Skip to content

2023 Market Review

By Brian Famigletti, Managing Director & Head of Marketing

Resilience and Growth

The U.S. economy experienced a dynamic and challenging year in 2023, marked by high inflation, changing policies from the Federal Reserve, and global uncertainties. Despite these challenges, the economy showed remarkable resilience and adaptability.

Predictions of a looming recession were disproven as the U.S. economy not only withstood these challenges but thrived. It achieved real growth of 4.9% in the third quarter, indicative of a robust economic recovery.

However, the year was not without its difficulties. Inflation, rising yields, bank failures, resilient labor, and strong consumer spending contributed to a complex economic landscape. Exploring the key themes that shaped each quarter of 2023 may shed light on what to expect from the U.S. economy in 2024.

Q1: Overcoming Hurdles

In the first quarter of 2023, the U.S. financial markets navigated significant challenges, including 6% inflation and the collapse of major regional banks like Silicon Valley Bank and First Republic. Despite these hurdles, the markets maintained cautious optimism, with both stock and bond markets achieving single-digit gains.

Notably, the S&P 500 grew by 7.5% for the second consecutive quarter, driven largely by large-cap growth and defensive stocks. The Nasdaq-100 recorded its best first quarter since 2012, thanks to a strong performance in the technology and healthcare sectors. High-profile companies such as NVIDIA and Meta Platforms saw substantial monthly increases. The labor market grew steadily, too, adding over 200,000 jobs each month.

However, these developments were overshadowed by the major regional bank failures, brought on by heavy investments in long-dated Treasury bonds. In its effort to curb inflation, the Federal Reserve’s rate raise campaign continued into 2023, reaching one year of consecutive hikes in March. The effect of elevated rates on long-term Treasuries exposed those banks to large unrealized losses. Fed policy also brought on a tough quarter for borrowers, all while persistent inflation still weighed on consumers. The quarter concluded with the banking sector at low valuations and the anticipation of an earnings decline for the S&P 500.

Q2: Market Evolution & Tech Triumph

In the second quarter of 2023, the U.S. stock market demonstrated remarkable resilience and growth, particularly in large-cap and growth stocks, which significantly outperformed smaller caps and value stocks. The Nasdaq-100 experienced an unprecedented 39.4% gain in the first half of the year, its best since its inception in 1985. It notably outperformed other major indices like the S&P 500, Russell 2000, and Dow Jones Industrials.

June was a pivotal month for market breadth, with a shift into cyclicals. Industrial and homebuilding industries reached new all-time highs. Economic indicators were strong, with reduced inflation and a robust labor market boosting consumer confidence. The market also saw a rebound in housing despite higher mortgage rates.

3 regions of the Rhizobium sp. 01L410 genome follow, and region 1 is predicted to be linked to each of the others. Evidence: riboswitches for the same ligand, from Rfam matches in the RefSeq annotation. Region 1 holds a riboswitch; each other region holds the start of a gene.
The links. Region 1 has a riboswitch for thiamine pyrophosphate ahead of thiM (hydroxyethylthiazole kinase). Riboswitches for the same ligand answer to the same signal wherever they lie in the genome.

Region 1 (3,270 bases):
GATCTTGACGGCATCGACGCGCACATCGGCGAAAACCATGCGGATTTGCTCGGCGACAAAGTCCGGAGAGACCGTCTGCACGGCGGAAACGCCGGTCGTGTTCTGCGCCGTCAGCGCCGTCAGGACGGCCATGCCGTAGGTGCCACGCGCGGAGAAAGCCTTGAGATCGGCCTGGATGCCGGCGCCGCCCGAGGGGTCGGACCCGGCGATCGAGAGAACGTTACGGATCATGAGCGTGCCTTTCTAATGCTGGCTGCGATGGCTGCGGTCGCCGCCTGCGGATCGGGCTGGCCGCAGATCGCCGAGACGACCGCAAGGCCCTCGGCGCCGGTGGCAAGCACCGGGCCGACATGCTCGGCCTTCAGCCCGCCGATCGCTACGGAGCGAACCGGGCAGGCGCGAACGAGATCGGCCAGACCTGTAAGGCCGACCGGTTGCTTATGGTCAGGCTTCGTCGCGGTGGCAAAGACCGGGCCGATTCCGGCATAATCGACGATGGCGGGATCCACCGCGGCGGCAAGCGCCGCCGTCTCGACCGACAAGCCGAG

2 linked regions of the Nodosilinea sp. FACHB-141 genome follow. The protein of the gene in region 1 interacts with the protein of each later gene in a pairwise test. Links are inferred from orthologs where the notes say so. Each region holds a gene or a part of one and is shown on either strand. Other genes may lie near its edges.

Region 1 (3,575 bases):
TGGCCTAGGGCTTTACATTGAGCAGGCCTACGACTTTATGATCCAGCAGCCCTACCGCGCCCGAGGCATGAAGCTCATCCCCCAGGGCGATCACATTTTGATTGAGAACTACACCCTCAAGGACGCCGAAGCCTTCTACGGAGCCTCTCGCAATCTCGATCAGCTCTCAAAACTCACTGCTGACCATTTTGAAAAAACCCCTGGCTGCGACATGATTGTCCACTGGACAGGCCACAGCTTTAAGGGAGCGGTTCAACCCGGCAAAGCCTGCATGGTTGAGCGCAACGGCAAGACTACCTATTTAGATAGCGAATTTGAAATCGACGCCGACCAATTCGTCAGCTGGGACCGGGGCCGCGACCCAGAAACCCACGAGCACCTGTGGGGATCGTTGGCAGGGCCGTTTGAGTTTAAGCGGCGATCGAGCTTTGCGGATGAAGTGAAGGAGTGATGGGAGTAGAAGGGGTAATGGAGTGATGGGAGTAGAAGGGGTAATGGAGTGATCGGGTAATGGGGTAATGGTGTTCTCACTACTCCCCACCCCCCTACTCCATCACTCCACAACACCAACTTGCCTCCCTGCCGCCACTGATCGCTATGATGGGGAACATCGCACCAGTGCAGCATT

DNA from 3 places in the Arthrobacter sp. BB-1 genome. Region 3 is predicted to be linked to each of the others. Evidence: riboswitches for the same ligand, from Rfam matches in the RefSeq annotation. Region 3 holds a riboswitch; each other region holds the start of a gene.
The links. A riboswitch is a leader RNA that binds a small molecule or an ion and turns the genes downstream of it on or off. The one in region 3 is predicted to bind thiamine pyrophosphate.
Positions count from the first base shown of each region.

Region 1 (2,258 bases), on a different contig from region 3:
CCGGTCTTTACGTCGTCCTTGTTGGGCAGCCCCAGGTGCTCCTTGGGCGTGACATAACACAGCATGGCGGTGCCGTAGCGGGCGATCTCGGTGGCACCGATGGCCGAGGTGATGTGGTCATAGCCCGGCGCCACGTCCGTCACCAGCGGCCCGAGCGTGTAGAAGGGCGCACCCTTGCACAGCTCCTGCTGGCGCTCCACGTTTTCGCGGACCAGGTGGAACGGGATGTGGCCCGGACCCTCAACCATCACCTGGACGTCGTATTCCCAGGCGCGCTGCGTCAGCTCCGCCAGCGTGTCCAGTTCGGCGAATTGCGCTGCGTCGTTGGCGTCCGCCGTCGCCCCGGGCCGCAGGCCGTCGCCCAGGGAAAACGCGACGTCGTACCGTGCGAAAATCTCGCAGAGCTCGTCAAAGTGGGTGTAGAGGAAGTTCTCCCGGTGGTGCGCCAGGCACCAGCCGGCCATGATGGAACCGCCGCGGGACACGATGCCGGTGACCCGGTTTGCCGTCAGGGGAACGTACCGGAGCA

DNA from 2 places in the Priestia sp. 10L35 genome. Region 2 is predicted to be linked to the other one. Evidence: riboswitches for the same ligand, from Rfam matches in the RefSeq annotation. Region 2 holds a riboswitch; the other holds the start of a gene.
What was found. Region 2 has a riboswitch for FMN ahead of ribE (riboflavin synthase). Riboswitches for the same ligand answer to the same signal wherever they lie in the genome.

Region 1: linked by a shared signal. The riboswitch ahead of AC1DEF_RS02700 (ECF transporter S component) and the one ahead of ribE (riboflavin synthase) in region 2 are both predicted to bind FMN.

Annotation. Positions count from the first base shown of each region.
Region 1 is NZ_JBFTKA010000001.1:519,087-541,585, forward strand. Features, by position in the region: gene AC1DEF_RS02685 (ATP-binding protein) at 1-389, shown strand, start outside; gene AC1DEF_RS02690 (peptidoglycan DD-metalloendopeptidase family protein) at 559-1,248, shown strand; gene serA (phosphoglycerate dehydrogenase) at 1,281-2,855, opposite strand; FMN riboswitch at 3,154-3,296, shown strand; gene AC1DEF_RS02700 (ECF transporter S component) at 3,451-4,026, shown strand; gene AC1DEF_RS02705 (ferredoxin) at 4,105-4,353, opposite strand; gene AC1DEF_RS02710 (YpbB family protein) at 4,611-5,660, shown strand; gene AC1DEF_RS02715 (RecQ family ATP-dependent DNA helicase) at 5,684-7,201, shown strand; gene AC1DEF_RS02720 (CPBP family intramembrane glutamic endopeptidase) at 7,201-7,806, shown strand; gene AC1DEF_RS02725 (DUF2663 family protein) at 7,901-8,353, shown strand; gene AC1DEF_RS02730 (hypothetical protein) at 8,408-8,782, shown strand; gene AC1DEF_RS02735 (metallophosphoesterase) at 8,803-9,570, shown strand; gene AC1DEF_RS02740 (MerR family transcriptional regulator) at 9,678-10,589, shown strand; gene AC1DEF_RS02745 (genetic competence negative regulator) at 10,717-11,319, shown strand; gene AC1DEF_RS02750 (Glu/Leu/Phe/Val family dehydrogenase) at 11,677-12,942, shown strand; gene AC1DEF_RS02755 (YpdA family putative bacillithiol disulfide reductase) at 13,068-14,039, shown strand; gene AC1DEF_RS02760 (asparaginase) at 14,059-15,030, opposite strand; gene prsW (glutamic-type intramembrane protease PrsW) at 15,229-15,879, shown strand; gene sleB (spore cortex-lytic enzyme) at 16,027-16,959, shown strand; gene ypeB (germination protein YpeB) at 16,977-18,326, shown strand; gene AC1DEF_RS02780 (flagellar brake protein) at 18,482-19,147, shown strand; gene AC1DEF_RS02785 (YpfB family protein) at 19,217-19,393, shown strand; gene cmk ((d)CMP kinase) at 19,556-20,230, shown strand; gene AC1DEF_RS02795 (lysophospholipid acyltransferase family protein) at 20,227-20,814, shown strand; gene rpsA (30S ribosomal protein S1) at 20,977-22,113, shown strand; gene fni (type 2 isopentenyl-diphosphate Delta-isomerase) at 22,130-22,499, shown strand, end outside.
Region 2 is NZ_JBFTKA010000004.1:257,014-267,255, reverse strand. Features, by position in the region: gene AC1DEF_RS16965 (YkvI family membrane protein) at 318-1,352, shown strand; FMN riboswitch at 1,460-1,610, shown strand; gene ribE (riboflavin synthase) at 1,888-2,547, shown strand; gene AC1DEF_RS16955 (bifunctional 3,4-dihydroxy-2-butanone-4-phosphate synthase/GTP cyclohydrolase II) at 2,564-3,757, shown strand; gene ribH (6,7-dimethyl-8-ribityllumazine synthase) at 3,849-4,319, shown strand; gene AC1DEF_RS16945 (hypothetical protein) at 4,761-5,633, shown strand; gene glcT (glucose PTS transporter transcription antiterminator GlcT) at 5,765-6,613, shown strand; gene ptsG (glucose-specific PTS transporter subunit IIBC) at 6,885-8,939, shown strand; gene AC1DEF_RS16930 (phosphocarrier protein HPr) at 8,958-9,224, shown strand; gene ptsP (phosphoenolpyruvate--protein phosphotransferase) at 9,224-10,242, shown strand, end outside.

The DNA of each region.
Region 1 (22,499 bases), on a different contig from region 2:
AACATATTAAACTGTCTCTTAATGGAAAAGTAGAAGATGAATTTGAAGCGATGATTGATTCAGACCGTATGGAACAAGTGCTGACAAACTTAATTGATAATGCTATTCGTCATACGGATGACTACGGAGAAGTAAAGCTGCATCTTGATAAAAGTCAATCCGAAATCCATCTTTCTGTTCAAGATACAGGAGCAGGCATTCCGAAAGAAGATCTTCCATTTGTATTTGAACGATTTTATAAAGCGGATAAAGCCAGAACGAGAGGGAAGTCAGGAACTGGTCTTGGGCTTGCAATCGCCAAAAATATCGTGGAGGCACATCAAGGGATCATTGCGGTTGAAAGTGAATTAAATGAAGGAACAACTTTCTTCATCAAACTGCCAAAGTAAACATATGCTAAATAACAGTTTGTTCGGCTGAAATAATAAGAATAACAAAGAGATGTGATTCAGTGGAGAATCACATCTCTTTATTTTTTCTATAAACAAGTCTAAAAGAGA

On the flip side, corporate earnings continued to decline. And, although the Federal Reserve skipped a rate hike in June, investors anticipated additional increases. Nevertheless, market trends pointed to a more optimistic economic outlook, and recessionary concerns cooled.

Q3: Navigating Persistent Challenges

In the third quarter of 2023, the U.S. financial markets continued to face challenges, including Fitch’s downgrade of U.S. long-term debt. This was coupled with the first monthly declines in the S&P 500 and Nasdaq-100 indices since February.

But, despite a generally bearish market sentiment, corporate profits showed resilience. They declined for the third consecutive quarter, but overall still performed better than expected. Treasury yields saw significant movement, peaking at 4.35% before settling at 4.11% by August’s end. Various factors, including policy changes and market reactions to interest rate forecasts, propelled this movement. Economic data from China and the U.S. also influenced market dynamics, with concerns over China’s economic growth and a softer U.S. labor market.

Fed Chair Powell’s speech at Jackson Hole indicated a cautious, data-dependent approach to monetary policy. Overall, there was growing optimism that the Federal Reserve might not need to raise rates further. However, the possibility of a prolonged high-interest-rate environment continued to weigh on equities, sending the Nasdaq and S&P 500 closer to correction territory by the end of August.

Q4: Balancing Optimism with Economic Realities

U.S. financial markets continued to show resilience during Q4 in the face of challenges. Moody’s downgraded the U.S. credit rating outlook to negative due to higher interest rates and government spending concerns.

Despite this, stock indices saw a sharp rebound from a correction made in late October, bolstered by strong tech sector performance. The SPDR Technology Sector ETF XLK pushed to an all-time high in mid-November. Cooling inflation and the increasing likelihood that the Federal Reserve will keep rates unchanged have further fueled market optimism. Still, the market outlook remains cautious. The inflation

rate still hovers above the Fed’s 2% target rate, and many major retailers predict slower-than-expected spending heading into the holiday. So, while the U.S. economy has avoided a recession this year, it’s not out of the woods just yet. That said, payroll growth, consumer spending, GDP, inflation cooling, and the presumed end of the Fed’s hiking campaign might contribute to a soft landing.

Sources: